The dollar’s weakness is complicating matters for both policy makers and investors in Europe.
Bets that Covid-19 vaccines will propel the global economic recovery next year have prompted investors to buy assets outside the U.S., pushing the dollar lower in recent weeks. That has left the euro up more than 8% against the greenback this year, and near its highest level since April 2018. It traded Wednesday at about $1.2135 apiece.
The rally in the common currency threatens to impede European policy makers’ efforts to stoke inflation in the region. A stronger euro makes exports from the region less competitive overseas, potentially curbing economic growth. It would also make imports less expensive for the eurozone, and damp inflation.
Such concerns are eroding investors’ appetite for eurozone stocks. The Euro Stoxx 50, a benchmark for the region, has dropped more than 5% since the end of last year. That compares with the S&P 500 index’s almost 15% gain.
The region’s pace of economic growth “is okay, but not enough to put any upward pressure on inflation,” said Chris Iggo, chief investment officer for core investments at AXA Investment Managers. “It’s not a time for big asset-allocation decisions in Europe.”
A slowdown in the eurozone’s economic growth has raised concerns about a double-dip recession. The faltering rebound, combined with a weak recovery in the labor market, is likely to weigh on inflation, Mr. Iggo said.
Some investors think the dollar will continue to drop in coming months. That means the euro could strengthen further, adding to the challenges facing policy makers.
The European Central Bank aims to get inflation close to 2% over the medium term. But that may be a long time coming: The central bank is currently projecting inflation will rise to 1% in 2021, and 1.3% in 2022.
Many investors are skeptical about the ECB’s ability to meet that 2% goal. The German 10-year break-even rate, a measure of how much inflation investors expect annually in Europe’s largest economy over the next decade, ticked down to 0.94% on Wednesday, from 0.99% at the end of last year.
“We want inflation to be rising,” said Hani Redha, a multiasset portfolio manager at PineBridge Investments. “The best environment for risk assets is when inflation is low, but rising.”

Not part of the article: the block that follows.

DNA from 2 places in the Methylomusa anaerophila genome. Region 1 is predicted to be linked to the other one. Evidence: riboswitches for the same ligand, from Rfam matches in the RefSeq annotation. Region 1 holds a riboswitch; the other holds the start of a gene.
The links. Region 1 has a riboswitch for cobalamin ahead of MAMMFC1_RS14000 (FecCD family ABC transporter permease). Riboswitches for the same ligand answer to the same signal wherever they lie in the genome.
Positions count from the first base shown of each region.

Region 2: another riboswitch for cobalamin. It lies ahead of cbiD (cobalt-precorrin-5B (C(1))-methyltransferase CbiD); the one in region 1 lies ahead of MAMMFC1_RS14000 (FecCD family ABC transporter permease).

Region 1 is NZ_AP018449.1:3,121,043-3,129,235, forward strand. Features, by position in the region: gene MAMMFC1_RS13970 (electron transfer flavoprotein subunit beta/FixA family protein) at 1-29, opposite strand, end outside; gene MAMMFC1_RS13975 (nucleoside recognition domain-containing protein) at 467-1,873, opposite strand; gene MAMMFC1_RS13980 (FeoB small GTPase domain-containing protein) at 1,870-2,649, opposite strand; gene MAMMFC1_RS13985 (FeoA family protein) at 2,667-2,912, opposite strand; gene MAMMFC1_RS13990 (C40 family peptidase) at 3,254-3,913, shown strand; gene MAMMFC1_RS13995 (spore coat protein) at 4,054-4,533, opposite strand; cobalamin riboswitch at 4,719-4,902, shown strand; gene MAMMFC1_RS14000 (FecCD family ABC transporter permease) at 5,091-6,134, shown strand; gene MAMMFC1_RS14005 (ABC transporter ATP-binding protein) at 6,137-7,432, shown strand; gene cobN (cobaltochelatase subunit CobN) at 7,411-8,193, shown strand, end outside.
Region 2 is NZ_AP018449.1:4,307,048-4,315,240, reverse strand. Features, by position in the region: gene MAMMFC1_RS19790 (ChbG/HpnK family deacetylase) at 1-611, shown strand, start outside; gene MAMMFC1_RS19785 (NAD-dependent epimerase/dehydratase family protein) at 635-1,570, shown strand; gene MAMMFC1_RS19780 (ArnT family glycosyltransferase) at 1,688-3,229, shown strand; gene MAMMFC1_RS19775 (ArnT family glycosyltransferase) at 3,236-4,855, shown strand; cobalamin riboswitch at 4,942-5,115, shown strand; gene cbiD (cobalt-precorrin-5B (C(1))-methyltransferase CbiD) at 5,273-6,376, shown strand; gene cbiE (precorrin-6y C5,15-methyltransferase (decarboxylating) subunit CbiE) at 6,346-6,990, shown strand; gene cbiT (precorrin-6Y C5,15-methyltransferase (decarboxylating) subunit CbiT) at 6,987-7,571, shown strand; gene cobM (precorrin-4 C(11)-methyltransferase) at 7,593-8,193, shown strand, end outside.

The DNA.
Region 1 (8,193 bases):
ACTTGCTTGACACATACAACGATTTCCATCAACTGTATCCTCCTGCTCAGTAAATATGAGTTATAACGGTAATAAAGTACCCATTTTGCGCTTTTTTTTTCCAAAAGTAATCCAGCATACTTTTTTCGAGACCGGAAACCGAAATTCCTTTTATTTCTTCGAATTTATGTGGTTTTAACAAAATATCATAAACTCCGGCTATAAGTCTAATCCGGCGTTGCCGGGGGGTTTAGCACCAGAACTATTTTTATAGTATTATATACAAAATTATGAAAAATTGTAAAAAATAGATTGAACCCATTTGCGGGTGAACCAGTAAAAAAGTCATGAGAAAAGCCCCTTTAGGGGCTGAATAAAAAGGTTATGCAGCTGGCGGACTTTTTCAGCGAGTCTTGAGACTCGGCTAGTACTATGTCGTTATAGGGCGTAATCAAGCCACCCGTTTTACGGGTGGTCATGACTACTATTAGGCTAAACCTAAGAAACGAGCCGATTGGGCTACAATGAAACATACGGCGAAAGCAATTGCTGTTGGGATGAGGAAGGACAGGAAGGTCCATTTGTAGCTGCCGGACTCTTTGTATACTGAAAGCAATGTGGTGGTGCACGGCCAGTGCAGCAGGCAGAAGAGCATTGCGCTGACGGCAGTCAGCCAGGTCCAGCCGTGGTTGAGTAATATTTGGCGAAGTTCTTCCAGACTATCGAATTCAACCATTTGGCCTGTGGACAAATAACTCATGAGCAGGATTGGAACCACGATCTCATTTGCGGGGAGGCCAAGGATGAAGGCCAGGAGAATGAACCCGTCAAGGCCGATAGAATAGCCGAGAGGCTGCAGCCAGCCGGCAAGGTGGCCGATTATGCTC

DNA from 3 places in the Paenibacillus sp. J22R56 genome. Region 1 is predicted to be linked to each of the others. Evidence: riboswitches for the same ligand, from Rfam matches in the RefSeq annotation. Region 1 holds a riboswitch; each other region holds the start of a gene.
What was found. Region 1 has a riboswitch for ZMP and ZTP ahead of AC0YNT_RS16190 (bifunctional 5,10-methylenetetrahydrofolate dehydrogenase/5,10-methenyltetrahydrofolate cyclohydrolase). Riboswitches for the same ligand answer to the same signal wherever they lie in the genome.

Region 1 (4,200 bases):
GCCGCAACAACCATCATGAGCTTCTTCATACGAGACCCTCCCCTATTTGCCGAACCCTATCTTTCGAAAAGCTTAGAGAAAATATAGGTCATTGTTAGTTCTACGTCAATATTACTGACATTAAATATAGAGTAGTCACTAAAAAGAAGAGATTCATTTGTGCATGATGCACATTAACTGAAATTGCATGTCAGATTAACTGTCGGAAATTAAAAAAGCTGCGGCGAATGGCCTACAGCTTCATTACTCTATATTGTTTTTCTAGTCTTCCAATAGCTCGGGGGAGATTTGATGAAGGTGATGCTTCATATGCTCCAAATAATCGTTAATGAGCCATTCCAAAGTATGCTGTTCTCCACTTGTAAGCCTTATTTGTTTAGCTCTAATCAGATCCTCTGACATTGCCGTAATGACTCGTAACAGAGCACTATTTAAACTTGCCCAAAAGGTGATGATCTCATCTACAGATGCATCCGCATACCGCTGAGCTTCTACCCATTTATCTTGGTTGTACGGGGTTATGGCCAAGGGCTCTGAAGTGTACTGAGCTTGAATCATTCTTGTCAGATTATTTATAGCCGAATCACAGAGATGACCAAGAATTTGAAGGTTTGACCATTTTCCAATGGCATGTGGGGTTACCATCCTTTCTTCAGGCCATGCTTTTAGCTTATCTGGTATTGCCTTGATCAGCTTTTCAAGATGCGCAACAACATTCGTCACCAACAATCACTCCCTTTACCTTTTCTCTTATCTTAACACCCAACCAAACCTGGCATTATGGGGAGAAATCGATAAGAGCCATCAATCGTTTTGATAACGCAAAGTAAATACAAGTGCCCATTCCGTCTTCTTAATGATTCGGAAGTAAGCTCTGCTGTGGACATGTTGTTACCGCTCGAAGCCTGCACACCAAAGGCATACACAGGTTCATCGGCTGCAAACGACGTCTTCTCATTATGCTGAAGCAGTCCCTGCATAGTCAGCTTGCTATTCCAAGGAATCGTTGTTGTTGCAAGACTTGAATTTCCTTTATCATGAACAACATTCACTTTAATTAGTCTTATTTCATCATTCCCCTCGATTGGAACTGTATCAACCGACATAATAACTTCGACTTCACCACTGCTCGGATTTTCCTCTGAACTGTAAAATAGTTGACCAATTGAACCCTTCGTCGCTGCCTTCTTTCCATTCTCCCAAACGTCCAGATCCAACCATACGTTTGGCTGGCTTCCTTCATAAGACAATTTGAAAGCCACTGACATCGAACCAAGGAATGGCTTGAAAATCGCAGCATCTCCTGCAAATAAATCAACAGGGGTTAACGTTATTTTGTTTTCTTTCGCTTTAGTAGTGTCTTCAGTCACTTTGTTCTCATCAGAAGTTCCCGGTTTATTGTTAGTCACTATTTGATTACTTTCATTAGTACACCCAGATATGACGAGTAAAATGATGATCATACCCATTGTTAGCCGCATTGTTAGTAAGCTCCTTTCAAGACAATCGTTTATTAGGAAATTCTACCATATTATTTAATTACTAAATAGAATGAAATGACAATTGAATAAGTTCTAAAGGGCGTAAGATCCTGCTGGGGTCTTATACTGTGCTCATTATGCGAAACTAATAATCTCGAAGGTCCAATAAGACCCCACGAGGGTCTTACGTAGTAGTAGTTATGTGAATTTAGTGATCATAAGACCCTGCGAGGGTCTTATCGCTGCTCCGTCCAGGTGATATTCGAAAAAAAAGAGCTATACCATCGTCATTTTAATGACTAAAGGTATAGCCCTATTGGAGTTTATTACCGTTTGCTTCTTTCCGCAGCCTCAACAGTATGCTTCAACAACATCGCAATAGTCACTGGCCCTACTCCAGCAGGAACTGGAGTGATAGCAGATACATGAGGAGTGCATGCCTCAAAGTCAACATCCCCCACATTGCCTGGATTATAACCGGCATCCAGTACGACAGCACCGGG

Mr. Redha is among those who are optimistic that the ECB will succeed in bolstering inflation in coming years. He bought stocks of smaller companies in France and Spain, and is betting they will benefit from the global economic recovery and rally further in coming years if inflation ticks higher.
A stronger euro isn’t the only barrier to inflation. Unemployment in the eurozone rose during the pandemic. Without a tight labor market in which people can demand higher wages for jobs, prices will be unlikely to move meaningfully higher, analysts and economists say. Consumers have also curtailed spending because of the economic uncertainty. And oil prices, a key component of consumer prices, have dropped roughly 25% this year.
The common currency’s rally has caught the attention of policy makers.
In September, ECB President
said the central bank doesn’t target levels in exchange rates, but the euro is an “important determinant” of price stability. The central bank didn’t take any actions to limit the euro’s climb at that time.
Many investors now expect that the ECB, at a policy meeting Thursday, will both increase its bond-buying program and extend it until the end of 2021. Many are also counting on the central bank extending a program offering cheap loans to banks.
If those measures reduce the cost of financing and bolster the pace of economic recovery, that could boost inflation and weaken the euro, analysts said.
But there is little else the ECB can do.
Because interest rates in the eurozone are already subzero, investors say the central bank has less room to cut them, which would help weaken the euro.
“The ECB cannot afford a stronger euro, but there is not much they can do,” said Athanasios Vamvakidis, head of foreign-exchange strategy at Bank of America Global Research. “They are the furthest away from their inflation target they’ve even been, and they have few means to address it. If they address it, the euro will follow.”
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